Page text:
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In these soliloquies, which occur early on in the play, Shakespeare gives the audience their first insight into the shadowy character of Edmund. He also begins to explore several significant themes of the play such as nature and the natural, social custom and fate.
Firstly, Edmund personifies "nature" as a "goddess" and declares his allegiance to her. His reasoning is that he should be taken just as seriously by society as Edgar, his "legitimate" brother, because he was conceived at the height of sexual passion outside of wedlock, whereas Edgar was conceived "within a dull, stale, tired" marriage bed. He argues that the lustful sex at his conception has given him more natural vitality, "More composition and fierce quality", so he scorns the lower status he has to endure as an illegitimate child. (We can see his scorn in Shakespeare's alliteration on "b" sounds and vigorous repetition to show Edmund's fierce disdain of the way society treats him: "Why brand they us / With base? with baseness? bastardy? base, base?") So, through this speech, Shakespeare is exploring the theme of natural power. Edmund's youth and vitality leads him towards power and he decides to override the normal social restrictions he would otherwise have to endure as a "bastard". Note the natural imagery he uses towards the end of the first soliloquy as he states, "I grow; I prosper." It is as though he is a healthy plant who will inevitably gain strength. We also see this theme as the play progresses, as the young, sexualised sisters, Regan and Goneril, claim increasing political power, whilst Lear seems to age before the audience's eyes. Shakespeare seems to be asking whether physical vigour, nature, is ultimately able to triumph over the existing social order.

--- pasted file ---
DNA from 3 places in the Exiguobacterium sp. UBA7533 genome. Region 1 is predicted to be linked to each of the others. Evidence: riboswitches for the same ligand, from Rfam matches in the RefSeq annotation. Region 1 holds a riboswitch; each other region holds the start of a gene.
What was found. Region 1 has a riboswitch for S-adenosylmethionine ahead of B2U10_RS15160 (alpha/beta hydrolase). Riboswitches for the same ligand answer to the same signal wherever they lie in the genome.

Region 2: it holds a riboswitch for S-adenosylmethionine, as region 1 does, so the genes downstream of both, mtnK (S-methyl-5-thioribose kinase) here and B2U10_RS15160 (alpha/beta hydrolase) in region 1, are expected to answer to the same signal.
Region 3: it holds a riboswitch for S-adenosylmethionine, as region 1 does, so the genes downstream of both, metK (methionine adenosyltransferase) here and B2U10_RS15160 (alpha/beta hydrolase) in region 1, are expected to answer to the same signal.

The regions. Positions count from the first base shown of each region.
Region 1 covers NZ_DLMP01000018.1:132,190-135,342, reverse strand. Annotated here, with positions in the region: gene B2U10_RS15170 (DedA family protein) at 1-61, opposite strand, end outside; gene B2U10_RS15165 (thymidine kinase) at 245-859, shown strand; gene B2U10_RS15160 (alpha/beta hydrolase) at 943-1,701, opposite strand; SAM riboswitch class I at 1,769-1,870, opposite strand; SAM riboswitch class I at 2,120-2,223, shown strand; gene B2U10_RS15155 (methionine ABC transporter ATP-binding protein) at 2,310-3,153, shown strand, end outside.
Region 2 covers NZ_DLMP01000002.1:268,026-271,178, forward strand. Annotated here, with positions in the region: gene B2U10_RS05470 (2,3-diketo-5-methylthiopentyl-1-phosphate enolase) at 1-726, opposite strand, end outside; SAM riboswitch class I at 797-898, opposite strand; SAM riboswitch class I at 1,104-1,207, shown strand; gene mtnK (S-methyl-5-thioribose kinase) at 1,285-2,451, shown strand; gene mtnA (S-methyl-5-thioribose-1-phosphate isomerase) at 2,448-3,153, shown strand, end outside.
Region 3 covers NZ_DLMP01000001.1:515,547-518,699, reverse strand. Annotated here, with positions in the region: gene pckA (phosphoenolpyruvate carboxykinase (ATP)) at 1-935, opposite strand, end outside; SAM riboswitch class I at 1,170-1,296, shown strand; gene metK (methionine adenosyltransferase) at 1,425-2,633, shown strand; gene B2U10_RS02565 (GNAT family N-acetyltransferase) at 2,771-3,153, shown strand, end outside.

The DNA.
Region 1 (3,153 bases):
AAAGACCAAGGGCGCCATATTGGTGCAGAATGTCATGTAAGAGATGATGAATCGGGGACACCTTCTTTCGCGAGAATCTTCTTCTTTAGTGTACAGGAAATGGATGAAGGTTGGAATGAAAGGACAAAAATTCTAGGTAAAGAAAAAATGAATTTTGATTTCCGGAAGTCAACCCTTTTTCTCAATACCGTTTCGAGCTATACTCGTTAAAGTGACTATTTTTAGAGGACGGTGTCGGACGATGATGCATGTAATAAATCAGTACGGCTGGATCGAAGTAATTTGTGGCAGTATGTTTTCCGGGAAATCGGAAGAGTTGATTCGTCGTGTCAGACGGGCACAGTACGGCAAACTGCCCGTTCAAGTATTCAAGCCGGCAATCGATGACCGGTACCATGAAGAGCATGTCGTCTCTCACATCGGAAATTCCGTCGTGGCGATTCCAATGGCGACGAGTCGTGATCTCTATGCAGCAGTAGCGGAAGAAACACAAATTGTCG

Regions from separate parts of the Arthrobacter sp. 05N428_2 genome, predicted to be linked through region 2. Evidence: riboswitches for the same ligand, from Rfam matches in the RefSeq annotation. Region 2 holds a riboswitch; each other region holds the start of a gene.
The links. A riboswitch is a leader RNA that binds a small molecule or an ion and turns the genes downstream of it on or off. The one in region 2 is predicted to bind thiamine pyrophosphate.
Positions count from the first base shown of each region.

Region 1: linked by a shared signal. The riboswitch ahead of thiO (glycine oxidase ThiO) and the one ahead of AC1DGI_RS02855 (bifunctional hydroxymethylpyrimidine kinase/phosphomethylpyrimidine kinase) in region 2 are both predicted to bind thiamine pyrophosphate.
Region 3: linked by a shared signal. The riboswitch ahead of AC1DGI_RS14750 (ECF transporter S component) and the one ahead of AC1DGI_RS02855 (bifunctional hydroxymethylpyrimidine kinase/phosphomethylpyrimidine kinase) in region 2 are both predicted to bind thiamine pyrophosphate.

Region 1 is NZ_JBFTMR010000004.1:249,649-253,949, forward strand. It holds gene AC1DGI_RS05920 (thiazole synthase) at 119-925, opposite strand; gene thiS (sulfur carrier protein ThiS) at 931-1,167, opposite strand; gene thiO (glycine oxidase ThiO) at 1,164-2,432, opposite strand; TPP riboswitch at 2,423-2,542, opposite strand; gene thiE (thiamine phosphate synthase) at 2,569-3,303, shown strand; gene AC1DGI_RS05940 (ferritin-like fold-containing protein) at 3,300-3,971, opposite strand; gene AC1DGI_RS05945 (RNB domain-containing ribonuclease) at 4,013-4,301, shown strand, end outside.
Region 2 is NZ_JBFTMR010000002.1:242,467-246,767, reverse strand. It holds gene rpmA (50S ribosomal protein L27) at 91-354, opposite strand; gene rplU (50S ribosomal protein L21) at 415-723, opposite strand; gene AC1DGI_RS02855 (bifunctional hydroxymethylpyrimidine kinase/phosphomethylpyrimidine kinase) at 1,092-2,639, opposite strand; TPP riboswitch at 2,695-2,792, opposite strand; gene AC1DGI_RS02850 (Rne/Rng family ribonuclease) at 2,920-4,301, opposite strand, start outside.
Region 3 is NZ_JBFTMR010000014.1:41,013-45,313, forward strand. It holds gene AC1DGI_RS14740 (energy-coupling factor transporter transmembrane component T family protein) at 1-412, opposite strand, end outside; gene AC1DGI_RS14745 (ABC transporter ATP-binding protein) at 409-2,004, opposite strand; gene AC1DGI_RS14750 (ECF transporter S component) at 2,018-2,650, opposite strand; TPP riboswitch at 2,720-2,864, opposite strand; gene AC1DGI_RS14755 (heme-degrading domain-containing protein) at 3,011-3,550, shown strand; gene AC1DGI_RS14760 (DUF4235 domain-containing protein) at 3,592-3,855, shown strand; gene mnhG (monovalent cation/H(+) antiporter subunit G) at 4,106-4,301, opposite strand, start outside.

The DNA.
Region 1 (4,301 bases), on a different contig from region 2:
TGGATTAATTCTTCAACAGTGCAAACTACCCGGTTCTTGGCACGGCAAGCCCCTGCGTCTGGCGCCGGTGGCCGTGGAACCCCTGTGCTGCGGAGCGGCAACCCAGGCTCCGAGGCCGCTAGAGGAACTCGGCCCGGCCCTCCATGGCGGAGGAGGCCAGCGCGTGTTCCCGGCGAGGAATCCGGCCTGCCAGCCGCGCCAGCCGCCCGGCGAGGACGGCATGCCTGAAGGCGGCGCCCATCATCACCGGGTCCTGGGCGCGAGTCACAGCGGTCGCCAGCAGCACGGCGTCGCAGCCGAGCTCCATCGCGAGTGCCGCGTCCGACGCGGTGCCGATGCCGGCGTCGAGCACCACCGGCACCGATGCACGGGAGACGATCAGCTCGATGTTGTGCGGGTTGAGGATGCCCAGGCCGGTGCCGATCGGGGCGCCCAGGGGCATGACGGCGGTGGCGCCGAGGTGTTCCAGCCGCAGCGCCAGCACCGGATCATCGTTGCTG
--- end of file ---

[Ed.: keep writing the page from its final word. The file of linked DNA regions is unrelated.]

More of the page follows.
Another theme which arises in these two soliloquies is social custom. Edmund is scathing about "the excellent foppery of the world" and "the plague of custom". He shows huge frustration about the usual processes by which decisions are made in his society. He seems to disassociate himself from the powerful people who make decisions, calling them, "they", showing he doesn't feel integrated into society. In the second soliloquy, he mocks his father for believing that "the sun, the moon, and the stars" have influence over events. The usual social custom of reading occurences in relation to astrology seems ridiculous to Edmund. Shakespeare is questioning the power of social customs to shape lives as Edmund feels limited and angered by the labels he has had to live with.
Another theme which Shakespeare handles here is fate. This is a core theme of the play. In Edmund's second soliloquy, he sarcastically lists the ways that people hand over responsibility for their actions to "the stars" and claim they are "fools by heavenly compulsion". In this way, Edmund is suggesting that we actually hold our own fate in our hands and he scorns the idea that it might already be decided. This is an issue which Shakespeare addresses in the whole play. Through the central sections of the play, the audience sees the political strengthening of the least moral characters, whereas the noblest characters are ostracised and reduced to beggarly figures. By the end of the play, many characters have died, though two of the noblest, Edgar and Albany, survive to take power. This leaves the audience questioning whether there really is any heavenly power or fate in control of what happens.
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